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including the men that are closest to them


threatened. Healing is disguised as a form of deception in


Winter’s Tale

. Deception is never a negative strategy, a way of

defeating or taking advantage of others for the healer Paulina,

as it can be a form of art that transforms the living into that

which appears to be dead, or which “recreates” the appearance

of death. This art first covers (conceals), then separates (life

from death), and finally presents (new) life

the moment of


If Hermione’s (re)birth appears to be holy or divine as

well as magical, there perhaps is an apocalyptic revelation in

Shakespeare’s final scene here: women’s wit, though as

mysterious and uncontrollable as nature, can also heal as

powerfully as nature when it crosses the boundary set

arbitrarily by jealous male competitors.

IV. Conclusion

Shakespeare ends

The Winter’s Tale

with Paulina’s

resurrection of the “dead” Hermione, just as the author

resurrected the images of wise women


or women healers in

an era when the practice of medicine was controlled and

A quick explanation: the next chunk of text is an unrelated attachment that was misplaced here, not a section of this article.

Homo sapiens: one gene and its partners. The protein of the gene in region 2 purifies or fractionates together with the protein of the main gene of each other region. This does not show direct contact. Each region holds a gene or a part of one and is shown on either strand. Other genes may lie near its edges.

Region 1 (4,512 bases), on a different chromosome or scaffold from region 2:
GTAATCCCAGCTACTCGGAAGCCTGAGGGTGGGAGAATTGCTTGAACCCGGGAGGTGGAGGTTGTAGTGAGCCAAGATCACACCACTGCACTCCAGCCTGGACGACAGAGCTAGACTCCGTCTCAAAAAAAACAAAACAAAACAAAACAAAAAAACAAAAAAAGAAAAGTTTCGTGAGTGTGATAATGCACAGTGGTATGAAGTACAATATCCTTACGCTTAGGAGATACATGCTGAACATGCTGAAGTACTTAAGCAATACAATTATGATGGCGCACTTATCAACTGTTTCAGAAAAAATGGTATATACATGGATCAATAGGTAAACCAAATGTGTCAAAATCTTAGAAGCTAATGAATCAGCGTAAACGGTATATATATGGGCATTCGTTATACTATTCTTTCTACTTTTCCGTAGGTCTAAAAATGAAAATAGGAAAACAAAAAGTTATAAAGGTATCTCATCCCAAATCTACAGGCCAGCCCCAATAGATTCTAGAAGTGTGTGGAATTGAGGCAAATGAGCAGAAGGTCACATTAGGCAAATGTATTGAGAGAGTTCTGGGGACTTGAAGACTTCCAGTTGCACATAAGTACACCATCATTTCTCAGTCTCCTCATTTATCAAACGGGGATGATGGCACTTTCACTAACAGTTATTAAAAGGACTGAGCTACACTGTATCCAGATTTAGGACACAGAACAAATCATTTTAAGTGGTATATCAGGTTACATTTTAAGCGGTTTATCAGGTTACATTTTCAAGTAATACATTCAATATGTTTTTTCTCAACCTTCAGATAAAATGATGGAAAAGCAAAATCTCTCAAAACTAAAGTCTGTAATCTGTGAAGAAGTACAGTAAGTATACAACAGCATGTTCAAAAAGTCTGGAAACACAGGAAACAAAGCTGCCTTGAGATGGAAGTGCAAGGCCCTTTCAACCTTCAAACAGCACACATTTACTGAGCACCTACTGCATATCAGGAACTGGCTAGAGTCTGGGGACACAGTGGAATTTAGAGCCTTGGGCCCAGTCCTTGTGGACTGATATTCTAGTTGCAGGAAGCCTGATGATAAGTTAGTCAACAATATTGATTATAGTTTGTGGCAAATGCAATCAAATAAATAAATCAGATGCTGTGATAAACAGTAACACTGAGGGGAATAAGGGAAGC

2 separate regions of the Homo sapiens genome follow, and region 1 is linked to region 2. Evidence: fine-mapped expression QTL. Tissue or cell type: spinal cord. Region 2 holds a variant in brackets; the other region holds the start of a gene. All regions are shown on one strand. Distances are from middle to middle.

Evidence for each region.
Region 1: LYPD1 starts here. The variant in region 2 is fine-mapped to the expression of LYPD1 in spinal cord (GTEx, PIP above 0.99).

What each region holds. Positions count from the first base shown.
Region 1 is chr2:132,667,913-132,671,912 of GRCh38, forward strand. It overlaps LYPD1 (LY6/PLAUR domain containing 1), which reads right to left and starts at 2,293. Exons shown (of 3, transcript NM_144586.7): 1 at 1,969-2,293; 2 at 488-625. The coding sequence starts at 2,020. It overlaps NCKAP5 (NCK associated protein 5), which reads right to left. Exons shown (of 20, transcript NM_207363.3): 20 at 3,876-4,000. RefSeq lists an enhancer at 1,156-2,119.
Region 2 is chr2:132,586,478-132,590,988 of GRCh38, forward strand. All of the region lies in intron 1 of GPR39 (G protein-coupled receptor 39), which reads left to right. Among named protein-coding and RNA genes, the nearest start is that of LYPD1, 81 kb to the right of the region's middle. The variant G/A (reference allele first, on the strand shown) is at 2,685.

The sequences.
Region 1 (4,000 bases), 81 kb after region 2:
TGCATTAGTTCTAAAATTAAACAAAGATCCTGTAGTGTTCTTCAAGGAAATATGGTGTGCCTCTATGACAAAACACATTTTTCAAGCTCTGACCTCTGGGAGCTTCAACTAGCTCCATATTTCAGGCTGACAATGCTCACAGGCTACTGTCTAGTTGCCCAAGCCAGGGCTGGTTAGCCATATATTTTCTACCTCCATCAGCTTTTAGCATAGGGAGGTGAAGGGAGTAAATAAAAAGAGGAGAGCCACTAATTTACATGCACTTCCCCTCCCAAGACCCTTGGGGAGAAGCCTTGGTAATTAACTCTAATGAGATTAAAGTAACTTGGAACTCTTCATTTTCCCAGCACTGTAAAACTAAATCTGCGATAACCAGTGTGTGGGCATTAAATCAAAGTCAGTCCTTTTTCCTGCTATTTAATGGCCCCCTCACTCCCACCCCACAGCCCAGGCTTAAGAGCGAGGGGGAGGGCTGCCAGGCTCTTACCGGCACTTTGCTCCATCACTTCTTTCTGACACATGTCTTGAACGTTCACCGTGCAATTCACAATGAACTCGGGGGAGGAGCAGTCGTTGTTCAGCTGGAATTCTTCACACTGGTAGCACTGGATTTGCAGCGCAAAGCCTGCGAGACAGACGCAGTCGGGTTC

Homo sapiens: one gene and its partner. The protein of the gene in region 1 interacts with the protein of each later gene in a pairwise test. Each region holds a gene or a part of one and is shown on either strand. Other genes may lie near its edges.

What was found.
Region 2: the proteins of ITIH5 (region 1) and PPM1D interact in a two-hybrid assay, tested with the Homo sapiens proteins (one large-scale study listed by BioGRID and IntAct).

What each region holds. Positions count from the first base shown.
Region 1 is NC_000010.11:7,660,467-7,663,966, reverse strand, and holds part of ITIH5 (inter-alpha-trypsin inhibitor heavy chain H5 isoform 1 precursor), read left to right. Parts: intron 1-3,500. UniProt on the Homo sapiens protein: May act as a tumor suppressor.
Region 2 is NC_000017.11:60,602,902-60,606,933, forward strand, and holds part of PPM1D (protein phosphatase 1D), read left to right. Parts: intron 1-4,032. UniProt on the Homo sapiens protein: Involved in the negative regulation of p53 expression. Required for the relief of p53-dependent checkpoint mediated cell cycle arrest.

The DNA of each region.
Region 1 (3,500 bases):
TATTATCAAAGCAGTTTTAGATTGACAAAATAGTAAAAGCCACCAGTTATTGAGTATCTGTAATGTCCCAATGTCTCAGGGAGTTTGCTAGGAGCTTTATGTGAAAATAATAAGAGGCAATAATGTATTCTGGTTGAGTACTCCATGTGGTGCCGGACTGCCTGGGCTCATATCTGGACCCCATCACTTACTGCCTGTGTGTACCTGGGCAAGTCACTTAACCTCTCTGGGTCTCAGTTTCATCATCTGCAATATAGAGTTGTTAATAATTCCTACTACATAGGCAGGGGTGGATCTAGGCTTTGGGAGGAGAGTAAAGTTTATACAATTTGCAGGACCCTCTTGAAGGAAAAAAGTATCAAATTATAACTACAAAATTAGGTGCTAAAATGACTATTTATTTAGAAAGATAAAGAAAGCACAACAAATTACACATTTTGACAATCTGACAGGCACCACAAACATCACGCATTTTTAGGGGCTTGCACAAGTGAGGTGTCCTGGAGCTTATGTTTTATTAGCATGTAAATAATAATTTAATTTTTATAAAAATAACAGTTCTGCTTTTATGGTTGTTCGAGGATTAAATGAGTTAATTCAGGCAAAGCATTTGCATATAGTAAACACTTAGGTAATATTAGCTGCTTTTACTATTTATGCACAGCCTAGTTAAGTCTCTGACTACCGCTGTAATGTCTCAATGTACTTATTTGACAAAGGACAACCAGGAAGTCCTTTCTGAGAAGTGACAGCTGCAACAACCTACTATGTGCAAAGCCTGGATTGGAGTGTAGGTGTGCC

circumscribed by male physicians. In Shakespeare’s view, those

“professional” male physicians have failed to provide truly

effective remedies because their knowledge was mostly based


William Kerwin has pointed out that women’s acts of healing are generally

absent from the stage of Shakespearean London. He notes that in

An Index

of Characters in English Printed Drama to the Restoration

, there is “only 1

character under the rubric of ‘wise woman’ and 18 listed as ‘midwife,’

compared with 104 under ‘doctor’ and 60 under ‘physician’” (2005: 63).

Kerwin assumes that the absence of historical wise women “seems to be

another instance of the [Shakespearean] drama eliminating a part of early

modern women’s life from the stage” (242). However, in

A Winter’s Tale

Shakespeare seems to give his women healers an unusual degree of

authority and power.